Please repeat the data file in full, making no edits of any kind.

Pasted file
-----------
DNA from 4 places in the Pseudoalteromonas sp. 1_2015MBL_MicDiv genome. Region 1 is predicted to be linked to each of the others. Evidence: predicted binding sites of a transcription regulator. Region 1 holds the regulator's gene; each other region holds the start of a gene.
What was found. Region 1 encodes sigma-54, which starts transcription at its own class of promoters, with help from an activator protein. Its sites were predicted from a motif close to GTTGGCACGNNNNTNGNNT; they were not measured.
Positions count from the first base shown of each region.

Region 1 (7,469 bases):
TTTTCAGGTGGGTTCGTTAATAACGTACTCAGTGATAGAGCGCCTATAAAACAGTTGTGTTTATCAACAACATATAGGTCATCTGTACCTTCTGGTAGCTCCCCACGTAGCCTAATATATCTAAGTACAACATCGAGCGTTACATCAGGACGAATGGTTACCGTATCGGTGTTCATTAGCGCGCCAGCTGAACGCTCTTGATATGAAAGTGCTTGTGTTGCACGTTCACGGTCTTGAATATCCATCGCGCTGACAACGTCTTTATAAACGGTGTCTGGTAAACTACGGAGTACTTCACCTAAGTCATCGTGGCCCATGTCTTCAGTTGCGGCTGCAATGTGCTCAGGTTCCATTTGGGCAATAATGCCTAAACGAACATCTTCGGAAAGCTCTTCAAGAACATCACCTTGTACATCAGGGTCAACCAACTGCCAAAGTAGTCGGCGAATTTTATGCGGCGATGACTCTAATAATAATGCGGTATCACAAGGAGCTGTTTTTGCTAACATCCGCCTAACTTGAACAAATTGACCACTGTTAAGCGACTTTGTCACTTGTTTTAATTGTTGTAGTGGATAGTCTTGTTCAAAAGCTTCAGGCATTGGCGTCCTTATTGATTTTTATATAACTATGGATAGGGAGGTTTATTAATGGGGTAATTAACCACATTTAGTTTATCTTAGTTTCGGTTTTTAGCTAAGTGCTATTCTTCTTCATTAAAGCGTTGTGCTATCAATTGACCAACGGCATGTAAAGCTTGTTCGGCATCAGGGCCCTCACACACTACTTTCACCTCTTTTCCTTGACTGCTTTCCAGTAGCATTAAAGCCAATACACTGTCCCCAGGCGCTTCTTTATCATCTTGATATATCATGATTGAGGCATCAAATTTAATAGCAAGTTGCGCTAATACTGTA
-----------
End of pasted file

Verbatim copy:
DNA from 4 places in the Pseudoalteromonas sp. 1_2015MBL_MicDiv genome. Region 1 is predicted to be linked to each of the others. Evidence: predicted binding sites of a transcription regulator. Region 1 holds the regulator's gene; each other region holds the start of a gene.
What was found. Region 1 encodes sigma-54, which starts transcription at its own class of promoters, with help from an activator protein. Its sites were predicted from a motif close to GTTGGCACGNNNNTNGNNT; they were not measured.
Positions count from the first base shown of each region.

Region 1 (7,469 bases):
TTTTCAGGTGGGTTCGTTAATAACGTACTCAGTGATAGAGCGCCTATAAAACAGTTGTGTTTATCAACAACATATAGGTCATCTGTACCTTCTGGTAGCTCCCCACGTAGCCTAATATATCTAAGTACAACATCGAGCGTTACATCAGGACGAATGGTTACCGTATCGGTGTTCATTAGCGCGCCAGCTGAACGCTCTTGATATGAAAGTGCTTGTGTTGCACGTTCACGGTCTTGAATATCCATCGCGCTGACAACGTCTTTATAAACGGTGTCTGGTAAACTACGGAGTACTTCACCTAAGTCATCGTGGCCCATGTCTTCAGTTGCGGCTGCAATGTGCTCAGGTTCCATTTGGGCAATAATGCCTAAACGAACATCTTCGGAAAGCTCTTCAAGAACATCACCTTGTACATCAGGGTCAACCAACTGCCAAAGTAGTCGGCGAATTTTATGCGGCGATGACTCTAATAATAATGCGGTATCACAAGGAGCTGTTTTTGCTAACATCCGCCTAACTTGAACAAATTGACCACTGTTAAGCGACTTTGTCACTTGTTTTAATTGTTGTAGTGGATAGTCTTGTTCAAAAGCTTCAGGCATTGGCGTCCTTATTGATTTTTATATAACTATGGATAGGGAGGTTTATTAATGGGGTAATTAACCACATTTAGTTTATCTTAGTTTCGGTTTTTAGCTAAGTGCTATTCTTCTTCATTAAAGCGTTGTGCTATCAATTGACCAACGGCATGTAAAGCTTGTTCGGCATCAGGGCCCTCACACACTACTTTCACCTCTTTTCCTTGACTGCTTTCCAGTAGCATTAAAGCCAATACACTGTCCCCAGGCGCTTCTTTATCATCTTGATATATCATGATTGAGGCATCAAATTTAATAGCAAGTTGCGCTAATACTGTA